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Use of Indian Ports under consideration for rerouting exports by Bangladesh

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DHAKA : Bangladesh is set to make feasibility check on potential Indian Ports for rerouting exports to third countries in a change of traditional entrepots, with bilateral connectivity moves now getting in high gear.

A high-powered team will visit India between 06 and 12 July to ascertain technical feasibility and commercial viability of shipping cargo to a third country or destination under provisions of the Coastal Shipping Agreement and Protocol on Inland Water Transit and Trade (PIWT&T).

Shipping secretary-level talks between Dhaka and New Delhi on 20 December 2023 agreed to form a composite team from Bangladesh with such end in view.

The 16-member team is due to visit some ports of Chennai in Tamil Nadu, Visakhapatnam and Krishnapatnam in Andhra Pradesh, and Haldia and Kolkata in West Bengal.

Currently, Bangladesh takes transhipment facilities by exporting its products to third countries through Singapore, Colombo and Malaysian (Klang) ports.

SM Mostafa Kamal, joint secretary of shipping ministry, will lead the feasibility team.

Asked about their mission, Mr Kamal said, “We’ll visit some ports of the eastern coast of India from July 06 to 12. Later, we’ll sit with stakeholders concerned for opinion sharing.”

They plan to prepare a comprehensive feasibility report through scrutinising and compiling relevant issues for submission to the government.

However, a previous assessment by the National Board of Revenue (NBR)  reads: “Bangladesh will hardly derive any benefit from transshipment facilities by exporting its products through India to third countries.”

The NBR put forward the views in response to a request by commerce ministry, which was scrutinising the pros and cons of the facility India announced recently.

Sources here have said India has widened the facility by including riverine routes with the surface communications systems, but it is unlikely to bode well for local exporters for loading-unloading hassles as well as time-consuming processes.

They are of the view that the transshipment facility, as announced, would not be viable for Bangladesh as the Chattogram and Mongla seaports do have similar facilities for exporting Bangladeshi products to different countries.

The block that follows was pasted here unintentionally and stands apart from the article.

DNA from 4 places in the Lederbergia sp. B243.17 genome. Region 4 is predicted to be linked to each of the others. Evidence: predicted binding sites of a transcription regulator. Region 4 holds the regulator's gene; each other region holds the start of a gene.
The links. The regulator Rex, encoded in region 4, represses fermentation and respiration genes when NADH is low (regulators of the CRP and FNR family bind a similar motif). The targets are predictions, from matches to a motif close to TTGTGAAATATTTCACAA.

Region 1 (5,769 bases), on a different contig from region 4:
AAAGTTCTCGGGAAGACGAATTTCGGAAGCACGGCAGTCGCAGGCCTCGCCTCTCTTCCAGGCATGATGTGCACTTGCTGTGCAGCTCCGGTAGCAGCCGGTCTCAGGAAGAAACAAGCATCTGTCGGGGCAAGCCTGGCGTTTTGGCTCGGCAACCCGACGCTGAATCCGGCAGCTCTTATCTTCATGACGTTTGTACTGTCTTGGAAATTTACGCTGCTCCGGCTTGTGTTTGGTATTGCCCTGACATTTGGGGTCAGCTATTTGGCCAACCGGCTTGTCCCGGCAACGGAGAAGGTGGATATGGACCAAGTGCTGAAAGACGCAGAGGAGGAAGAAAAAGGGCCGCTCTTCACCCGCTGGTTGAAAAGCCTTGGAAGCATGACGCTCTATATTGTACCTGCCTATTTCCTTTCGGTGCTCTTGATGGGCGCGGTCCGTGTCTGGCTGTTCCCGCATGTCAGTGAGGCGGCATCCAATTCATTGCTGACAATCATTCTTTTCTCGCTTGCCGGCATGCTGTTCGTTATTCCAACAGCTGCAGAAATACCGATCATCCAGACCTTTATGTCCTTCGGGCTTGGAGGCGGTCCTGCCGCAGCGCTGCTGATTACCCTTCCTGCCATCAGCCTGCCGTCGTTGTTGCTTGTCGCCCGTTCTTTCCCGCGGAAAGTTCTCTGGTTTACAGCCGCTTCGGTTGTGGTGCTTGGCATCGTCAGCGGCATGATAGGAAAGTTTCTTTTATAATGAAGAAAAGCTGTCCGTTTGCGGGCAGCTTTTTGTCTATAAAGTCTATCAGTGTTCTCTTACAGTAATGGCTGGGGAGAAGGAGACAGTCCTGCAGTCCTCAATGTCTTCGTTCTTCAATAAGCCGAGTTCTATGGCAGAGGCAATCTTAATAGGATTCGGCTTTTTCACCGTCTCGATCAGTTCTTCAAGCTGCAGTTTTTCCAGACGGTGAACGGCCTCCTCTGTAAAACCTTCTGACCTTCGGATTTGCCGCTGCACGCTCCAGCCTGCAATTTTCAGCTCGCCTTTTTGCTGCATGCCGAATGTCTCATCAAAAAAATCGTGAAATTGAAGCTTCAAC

Earlier in 2018, India had given the facilities to carry containerised cargoes by road and rail, and utilise their specified Land Customs Stations (LCSs), seaports and airports, to export goods to third countries.

Senior officials of the commerce ministry explain that some strategic issues, including the country’s security, are involved with such transshipment.

Besides, these types of facilities offered by any country or economic bloc take time for detailed scrutiny to see if these would be beneficial options for the country.

According to a Bangladesh-India joint statement issued on 07 September 2022, after conclusion of the bilateral meeting during the PM’s visit, the Indian side invited Bangladesh business community to use its port infrastructures for transshipment of export cargoes.

India has also been providing free transit to Bangladesh for exporting its products to Nepal and Bhutan.

The Indian Central Board of Indirect Taxes & Customs (CBIC) amended its previous circular, issued in 2018, incorporating the extended facilities, and issued a fresh circular regarding the amendment on September 14, 2022.

The NBR, however, viewed in favour of the transshipment facilities through the LCSs of Banglabandha, Chilahati, Burimari and Sonahat by truck, rail and covered van, and the LCSs of Chilmari river port and Dhubri-Nunkhawa by river routes.

The revenue board also pointed out that there was no mention about the fees and charges for facilitating transshipment in the Indian circular.

“The bond-submission provision is not logical in the context of international practices as the bond may be equal to applicable duty in accordance with the invoice of goods concerned,” it said.

The section 3.3 of the circular states: “he authorized carrier shall also enter into a transshipment bond with the commissioner of customs (prev.), West Bengal, in the form and manner prescribed by the said commissioner. The bond shall be of an amount equivalent to twice the value of goods to be transshipped.”

And the section 3.1 of the circular reads:  “With a view to facilitating and leveraging the potential of inland waterways for enhancing trade and transit, it has decided to allow the transshipment of containerized export goods of Bangladesh through India using riverine and rail routes.”

The sub-section of the circular provides that the first leg involves entry of containerized cargo into India through LCS Hemnagar, from where the goods will be transported to the seaport of Kolkata or Haldia on a barge/vessel using the riverine route agreed under the protocol on Inland Water Transit and Trade between Indian and Bangladesh route.

According to the sub-section B, the second leg involves the unloading of containers from the barge/vessel and further loading on a railway train at the seaport of Kolkata or Haldia, from where goods will travel by rail to the seaport of Nhava Seva or Mundra for exporting to the third countries.

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